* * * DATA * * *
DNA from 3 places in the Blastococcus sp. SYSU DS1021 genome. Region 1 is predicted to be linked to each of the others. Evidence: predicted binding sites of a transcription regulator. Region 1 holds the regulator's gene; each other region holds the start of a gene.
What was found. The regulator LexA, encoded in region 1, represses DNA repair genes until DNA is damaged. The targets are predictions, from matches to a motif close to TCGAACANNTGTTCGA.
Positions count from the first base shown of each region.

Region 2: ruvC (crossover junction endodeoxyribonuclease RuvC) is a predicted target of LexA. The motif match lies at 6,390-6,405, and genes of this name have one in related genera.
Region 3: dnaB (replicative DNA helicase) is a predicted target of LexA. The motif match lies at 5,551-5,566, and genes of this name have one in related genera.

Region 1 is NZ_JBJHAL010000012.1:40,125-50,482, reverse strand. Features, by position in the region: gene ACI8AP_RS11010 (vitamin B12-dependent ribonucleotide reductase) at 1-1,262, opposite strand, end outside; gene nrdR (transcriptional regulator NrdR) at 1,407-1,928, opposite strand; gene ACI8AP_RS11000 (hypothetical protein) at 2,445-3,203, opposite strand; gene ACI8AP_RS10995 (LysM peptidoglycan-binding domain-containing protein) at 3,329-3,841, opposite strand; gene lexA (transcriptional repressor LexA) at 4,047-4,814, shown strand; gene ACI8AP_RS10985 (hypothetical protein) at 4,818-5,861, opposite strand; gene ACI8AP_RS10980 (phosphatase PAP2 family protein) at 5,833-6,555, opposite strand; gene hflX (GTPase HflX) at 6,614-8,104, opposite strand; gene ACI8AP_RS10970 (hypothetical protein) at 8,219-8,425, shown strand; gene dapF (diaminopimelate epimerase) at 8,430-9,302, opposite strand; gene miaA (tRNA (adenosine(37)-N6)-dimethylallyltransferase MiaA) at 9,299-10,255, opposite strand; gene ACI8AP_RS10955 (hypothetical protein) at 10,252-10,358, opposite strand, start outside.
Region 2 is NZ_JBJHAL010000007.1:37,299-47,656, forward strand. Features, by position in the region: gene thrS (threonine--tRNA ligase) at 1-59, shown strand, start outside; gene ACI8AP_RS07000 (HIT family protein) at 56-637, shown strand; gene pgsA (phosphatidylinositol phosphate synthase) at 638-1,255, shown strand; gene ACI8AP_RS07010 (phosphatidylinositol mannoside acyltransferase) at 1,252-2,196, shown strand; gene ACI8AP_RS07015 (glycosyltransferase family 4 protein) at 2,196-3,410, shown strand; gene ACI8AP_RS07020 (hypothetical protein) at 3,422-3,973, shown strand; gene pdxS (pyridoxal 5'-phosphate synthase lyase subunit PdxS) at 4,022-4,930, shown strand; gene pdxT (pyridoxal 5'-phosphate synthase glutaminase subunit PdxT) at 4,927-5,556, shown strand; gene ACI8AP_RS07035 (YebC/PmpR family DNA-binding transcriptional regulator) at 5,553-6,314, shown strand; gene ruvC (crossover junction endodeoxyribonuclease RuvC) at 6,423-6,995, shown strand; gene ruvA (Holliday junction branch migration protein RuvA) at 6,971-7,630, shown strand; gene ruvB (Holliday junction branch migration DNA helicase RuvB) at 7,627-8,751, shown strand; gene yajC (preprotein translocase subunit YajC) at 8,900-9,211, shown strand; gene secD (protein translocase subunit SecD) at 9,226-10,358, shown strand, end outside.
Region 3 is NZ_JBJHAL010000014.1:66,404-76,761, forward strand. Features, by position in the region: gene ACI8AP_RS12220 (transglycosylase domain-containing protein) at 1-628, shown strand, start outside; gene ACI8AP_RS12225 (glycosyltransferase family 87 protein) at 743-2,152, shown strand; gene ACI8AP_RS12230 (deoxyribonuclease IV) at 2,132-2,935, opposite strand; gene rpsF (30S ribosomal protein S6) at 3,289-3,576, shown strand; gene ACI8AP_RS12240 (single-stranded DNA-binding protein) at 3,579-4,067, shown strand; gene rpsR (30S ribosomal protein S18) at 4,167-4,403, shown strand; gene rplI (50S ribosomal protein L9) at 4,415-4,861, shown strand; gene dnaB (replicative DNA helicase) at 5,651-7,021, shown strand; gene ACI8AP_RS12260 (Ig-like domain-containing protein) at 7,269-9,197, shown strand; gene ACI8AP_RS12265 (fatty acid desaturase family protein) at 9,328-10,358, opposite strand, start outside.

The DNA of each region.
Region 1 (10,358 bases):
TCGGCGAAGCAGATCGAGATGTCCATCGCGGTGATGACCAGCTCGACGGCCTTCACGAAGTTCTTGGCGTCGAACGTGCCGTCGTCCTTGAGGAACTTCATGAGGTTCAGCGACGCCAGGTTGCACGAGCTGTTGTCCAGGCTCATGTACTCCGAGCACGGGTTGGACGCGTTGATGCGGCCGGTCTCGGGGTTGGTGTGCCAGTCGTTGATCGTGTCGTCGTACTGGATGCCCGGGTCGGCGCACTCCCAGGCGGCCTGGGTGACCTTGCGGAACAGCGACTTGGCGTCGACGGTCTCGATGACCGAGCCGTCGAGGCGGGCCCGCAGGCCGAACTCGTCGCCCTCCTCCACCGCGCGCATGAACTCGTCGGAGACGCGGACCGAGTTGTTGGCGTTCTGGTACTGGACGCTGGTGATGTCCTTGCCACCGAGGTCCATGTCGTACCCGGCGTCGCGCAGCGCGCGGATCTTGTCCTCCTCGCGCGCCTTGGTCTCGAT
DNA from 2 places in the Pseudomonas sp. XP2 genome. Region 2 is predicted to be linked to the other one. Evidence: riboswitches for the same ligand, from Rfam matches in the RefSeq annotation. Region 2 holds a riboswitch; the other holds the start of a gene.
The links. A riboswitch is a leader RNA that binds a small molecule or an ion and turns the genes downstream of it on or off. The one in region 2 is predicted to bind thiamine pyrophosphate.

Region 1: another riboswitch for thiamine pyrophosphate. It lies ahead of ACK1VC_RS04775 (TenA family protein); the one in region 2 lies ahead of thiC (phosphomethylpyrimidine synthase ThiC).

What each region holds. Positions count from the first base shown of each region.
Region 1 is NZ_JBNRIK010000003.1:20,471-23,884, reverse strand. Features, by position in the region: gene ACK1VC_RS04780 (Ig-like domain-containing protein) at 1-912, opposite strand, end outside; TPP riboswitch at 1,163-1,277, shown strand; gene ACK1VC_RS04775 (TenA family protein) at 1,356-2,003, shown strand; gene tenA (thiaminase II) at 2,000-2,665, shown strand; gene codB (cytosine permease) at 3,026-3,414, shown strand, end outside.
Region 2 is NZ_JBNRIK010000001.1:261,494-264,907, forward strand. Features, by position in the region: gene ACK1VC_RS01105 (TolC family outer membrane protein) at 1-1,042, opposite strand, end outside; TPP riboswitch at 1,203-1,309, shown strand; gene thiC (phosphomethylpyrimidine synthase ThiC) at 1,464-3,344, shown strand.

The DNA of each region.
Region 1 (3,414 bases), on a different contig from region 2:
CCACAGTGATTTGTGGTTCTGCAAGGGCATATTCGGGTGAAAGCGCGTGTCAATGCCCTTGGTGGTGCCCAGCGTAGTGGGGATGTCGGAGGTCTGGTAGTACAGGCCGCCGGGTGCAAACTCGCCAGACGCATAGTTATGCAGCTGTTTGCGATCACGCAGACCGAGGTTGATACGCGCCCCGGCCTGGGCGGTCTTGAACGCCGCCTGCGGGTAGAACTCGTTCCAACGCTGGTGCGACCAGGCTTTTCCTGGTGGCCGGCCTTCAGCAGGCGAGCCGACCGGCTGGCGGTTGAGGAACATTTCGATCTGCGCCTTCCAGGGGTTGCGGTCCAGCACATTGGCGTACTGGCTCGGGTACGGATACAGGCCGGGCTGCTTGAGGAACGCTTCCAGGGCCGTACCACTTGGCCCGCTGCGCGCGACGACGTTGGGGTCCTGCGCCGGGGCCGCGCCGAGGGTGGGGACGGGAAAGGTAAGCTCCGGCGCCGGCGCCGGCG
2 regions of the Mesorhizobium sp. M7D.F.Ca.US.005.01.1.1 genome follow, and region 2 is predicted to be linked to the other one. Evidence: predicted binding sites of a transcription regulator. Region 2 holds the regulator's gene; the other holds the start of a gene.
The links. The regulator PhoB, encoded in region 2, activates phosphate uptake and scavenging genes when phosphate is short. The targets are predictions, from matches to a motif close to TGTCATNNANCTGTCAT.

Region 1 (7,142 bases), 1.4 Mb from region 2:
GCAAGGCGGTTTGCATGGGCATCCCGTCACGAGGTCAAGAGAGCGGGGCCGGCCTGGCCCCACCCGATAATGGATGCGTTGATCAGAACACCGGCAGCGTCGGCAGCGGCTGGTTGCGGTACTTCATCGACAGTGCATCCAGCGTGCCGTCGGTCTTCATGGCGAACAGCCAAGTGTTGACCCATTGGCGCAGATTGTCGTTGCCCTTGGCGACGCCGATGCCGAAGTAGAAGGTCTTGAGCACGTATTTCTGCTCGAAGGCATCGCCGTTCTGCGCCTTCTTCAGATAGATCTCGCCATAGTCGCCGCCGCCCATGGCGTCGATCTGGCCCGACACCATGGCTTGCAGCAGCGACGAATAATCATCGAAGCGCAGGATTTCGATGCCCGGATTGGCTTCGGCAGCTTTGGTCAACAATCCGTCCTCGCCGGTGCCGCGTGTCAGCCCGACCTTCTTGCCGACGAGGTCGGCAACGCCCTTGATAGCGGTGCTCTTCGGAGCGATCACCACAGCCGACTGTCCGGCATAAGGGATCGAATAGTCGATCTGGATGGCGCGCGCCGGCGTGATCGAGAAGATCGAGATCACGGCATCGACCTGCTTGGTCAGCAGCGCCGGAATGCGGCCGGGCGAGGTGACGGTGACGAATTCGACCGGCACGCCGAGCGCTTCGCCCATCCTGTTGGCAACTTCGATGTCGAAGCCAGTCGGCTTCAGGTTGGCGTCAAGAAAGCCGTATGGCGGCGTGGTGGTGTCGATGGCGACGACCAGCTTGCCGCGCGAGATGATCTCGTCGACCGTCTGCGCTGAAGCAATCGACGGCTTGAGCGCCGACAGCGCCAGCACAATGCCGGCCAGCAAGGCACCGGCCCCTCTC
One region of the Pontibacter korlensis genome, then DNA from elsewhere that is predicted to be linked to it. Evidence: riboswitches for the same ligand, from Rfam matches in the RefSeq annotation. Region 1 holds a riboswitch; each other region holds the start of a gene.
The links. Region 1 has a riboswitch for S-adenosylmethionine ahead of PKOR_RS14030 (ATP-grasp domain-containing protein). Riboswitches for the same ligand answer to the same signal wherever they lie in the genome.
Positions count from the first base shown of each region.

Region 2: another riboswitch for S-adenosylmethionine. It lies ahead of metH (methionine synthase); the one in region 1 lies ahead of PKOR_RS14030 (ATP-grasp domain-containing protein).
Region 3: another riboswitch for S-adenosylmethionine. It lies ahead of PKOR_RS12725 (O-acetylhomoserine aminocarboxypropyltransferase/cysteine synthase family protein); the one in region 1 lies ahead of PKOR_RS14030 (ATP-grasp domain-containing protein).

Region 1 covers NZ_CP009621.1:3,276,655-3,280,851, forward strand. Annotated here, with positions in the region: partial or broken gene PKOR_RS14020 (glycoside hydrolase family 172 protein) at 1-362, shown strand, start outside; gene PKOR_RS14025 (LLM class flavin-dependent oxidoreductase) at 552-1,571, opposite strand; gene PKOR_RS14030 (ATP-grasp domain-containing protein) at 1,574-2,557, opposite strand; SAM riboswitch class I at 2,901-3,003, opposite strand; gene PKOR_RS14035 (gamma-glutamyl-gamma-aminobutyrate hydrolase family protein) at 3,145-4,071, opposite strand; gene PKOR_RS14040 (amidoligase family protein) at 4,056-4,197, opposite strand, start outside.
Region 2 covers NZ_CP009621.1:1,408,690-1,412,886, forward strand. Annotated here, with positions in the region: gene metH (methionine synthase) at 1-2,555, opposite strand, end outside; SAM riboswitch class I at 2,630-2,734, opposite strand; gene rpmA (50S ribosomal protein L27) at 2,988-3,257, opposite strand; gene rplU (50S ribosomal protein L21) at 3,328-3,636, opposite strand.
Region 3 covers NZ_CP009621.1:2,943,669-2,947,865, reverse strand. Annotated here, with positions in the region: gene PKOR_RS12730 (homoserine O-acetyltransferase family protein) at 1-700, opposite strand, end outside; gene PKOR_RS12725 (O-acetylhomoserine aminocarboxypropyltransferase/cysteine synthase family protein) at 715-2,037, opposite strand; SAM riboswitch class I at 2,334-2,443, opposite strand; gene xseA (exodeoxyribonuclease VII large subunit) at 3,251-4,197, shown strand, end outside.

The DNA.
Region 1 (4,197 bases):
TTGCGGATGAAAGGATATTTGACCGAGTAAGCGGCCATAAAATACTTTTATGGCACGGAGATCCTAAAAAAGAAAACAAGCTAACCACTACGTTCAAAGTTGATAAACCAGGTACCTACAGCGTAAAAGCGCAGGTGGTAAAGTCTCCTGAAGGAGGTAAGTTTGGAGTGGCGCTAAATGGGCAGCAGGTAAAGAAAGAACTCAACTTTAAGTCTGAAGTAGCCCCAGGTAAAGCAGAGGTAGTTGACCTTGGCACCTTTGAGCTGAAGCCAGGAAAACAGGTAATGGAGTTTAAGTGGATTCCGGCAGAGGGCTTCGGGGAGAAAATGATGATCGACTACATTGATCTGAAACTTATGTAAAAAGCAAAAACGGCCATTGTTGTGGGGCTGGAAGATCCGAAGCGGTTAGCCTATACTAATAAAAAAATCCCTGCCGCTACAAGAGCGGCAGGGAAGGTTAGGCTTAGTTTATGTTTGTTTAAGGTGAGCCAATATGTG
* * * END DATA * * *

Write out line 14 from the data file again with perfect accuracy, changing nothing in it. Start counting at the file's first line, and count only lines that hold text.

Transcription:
Region 1: another riboswitch for thiamine pyrophosphate. It lies ahead of ACK1VC_RS04775 (TenA family protein); the one in region 2 lies ahead of thiC (phosphomethylpyrimidine synthase ThiC).